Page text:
>> Monday, June 9, 2008
when i first became interested in practical, as opposed to theoretical anarchy, i was schooled on how little i knew about anarchist history, in particular, the spanish civil war. i still don't know as much as i would like, but recently have been educated on the topic more.
i watched a lecture (put on by our local anarchist rabble-rousers, pittsburgh organizing group, and our local christian peace workers, the thomas merton center) with george sossenko, pictured below...
he was a bit daft, but with it enough to recount some of his experiences running away from home to take part in what some have argued was the most successful non-hierarchical uprising in the history of the earth. for a long while, the anarchists held control of barcelona and other lands, until they we're defeated by the facists on one side and the state socialists on the other.
i asked him whether or not modern anarchists should be actively pursuing violence with the state and he said yes. easier said than done, in my eyes, considering the power of the u.s. military. i liked ashanti allston's answer better... he was the next speaker in the series, and he said, yes, we should train in violent methods, but we shouldn't put all our eggs in one basket... self defense is a must, but glamourizing violent uprising has it's problems... he should know. he said it's most important to talk and build with people, face to face. hear hear!
anyway, if you want to talk face to face with me about anarchism and revolution (and can get to pittsburgh sometime or wait till i get near you, email me... j at gyreworks dot com)
bonus album of spanish civil war songs courtesy of zerogsound.
bonus folio of bourgeois personalities courtesy of i flips me lid.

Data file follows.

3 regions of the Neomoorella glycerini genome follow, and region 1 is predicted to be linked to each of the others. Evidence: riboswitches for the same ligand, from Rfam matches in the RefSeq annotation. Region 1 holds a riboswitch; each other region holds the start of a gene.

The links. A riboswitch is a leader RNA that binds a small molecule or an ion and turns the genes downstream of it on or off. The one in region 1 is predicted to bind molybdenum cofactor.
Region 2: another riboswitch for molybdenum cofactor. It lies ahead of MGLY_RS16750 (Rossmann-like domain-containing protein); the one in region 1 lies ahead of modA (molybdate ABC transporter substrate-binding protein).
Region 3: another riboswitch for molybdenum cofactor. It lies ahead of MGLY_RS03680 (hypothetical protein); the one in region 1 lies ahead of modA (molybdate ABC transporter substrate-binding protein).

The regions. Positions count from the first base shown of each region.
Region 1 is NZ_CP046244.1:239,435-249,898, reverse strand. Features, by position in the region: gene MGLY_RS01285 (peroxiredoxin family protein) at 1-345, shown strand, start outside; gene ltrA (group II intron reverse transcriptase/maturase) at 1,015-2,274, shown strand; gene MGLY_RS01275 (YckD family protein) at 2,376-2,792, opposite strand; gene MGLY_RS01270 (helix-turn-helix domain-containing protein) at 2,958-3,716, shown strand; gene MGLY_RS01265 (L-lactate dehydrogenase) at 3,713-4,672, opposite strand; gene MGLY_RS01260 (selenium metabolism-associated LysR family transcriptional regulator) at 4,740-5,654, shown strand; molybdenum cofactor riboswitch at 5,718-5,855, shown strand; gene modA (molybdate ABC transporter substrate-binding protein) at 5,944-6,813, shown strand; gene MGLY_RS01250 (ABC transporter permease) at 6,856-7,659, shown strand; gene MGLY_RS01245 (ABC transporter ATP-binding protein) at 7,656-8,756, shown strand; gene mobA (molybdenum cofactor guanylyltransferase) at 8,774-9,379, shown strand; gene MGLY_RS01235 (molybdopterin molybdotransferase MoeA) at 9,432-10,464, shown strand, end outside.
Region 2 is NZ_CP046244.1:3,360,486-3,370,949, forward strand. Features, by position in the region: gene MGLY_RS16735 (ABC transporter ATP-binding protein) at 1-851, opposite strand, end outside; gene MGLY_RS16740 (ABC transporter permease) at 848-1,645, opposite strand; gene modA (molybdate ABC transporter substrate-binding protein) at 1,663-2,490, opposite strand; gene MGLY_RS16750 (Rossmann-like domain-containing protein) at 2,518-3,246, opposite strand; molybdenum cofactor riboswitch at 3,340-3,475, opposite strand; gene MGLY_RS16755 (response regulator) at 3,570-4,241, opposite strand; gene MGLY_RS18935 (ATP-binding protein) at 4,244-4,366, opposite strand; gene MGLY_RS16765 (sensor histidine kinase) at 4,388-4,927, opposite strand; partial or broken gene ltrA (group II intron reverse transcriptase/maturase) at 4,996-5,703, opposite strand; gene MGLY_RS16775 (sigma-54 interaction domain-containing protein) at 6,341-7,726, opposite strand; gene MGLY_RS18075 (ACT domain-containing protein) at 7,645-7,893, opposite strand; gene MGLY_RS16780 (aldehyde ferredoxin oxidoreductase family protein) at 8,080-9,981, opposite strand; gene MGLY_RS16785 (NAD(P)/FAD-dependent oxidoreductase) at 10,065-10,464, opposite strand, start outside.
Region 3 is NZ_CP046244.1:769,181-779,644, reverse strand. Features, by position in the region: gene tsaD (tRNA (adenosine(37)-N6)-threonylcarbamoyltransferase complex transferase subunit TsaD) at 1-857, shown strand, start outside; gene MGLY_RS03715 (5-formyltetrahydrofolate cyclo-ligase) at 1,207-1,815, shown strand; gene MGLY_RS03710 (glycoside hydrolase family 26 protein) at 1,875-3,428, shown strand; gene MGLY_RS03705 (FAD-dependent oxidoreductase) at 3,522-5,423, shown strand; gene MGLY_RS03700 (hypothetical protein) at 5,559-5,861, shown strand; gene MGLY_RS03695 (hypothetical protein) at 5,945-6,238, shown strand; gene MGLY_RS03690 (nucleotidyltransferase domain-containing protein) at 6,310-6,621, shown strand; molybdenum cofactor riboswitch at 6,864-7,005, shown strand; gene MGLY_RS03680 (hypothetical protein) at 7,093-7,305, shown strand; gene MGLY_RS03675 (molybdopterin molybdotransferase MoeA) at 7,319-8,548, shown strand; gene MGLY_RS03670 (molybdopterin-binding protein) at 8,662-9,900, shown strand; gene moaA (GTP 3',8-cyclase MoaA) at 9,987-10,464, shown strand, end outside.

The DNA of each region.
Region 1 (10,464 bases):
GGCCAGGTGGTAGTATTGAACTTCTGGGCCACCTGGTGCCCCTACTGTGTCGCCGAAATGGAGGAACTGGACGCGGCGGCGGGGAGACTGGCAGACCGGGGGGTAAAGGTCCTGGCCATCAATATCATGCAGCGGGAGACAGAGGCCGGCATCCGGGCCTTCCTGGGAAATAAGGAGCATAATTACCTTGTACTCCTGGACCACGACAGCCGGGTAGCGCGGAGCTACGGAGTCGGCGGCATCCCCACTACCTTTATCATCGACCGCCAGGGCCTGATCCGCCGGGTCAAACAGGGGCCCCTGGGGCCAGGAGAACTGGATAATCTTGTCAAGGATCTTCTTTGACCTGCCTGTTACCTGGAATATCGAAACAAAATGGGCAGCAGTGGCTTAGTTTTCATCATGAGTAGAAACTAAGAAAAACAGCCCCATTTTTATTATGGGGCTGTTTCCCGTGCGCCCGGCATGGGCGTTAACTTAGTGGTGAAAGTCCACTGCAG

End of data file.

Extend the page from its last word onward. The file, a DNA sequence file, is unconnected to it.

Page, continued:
UPDATE: from the comments, reader carlos points out subtleties:
"the uprising itself was the nacionales (fascists). the anarchist thing was basically pre-existing, as spain was mostly agrarian at that point and had been anti-monarchy + anti-clerical for decades. they had also organized into syndicates / militias, and were supportive of and supported by the socialist government at the time (it was all you could do to keep the nationalists out of government in th 1930s).
so to me, the most interesting thing is that restructuring barcelona into an 'anarchist' city (and abolishing money, etc) was actually a defensive act, reactionary as opposed to the 'revolutionary' (violent, military) stance taken by the nationalists!
finally, i think it wasn't exactly the state socialists who ruined everything (specifically the POUM, that group so often associated with Orwell thanks to Homage to Catalonia). it was actually the communists from moscow, who'd become major players in the war by 1939 and were fixated on consolidating power 'to win the war'. there were plenty of state socialists who sided with the moscow commies, but just as many were very skeptical of these cats and sympathized w/the anarchist critiques of them.
in any case, if you want to read any more on this, i really really really recommend anthony beevor's The Spanish Civil War. it's pretty darn good, although there's a lot of (overly) specific descriptions of battles and shit."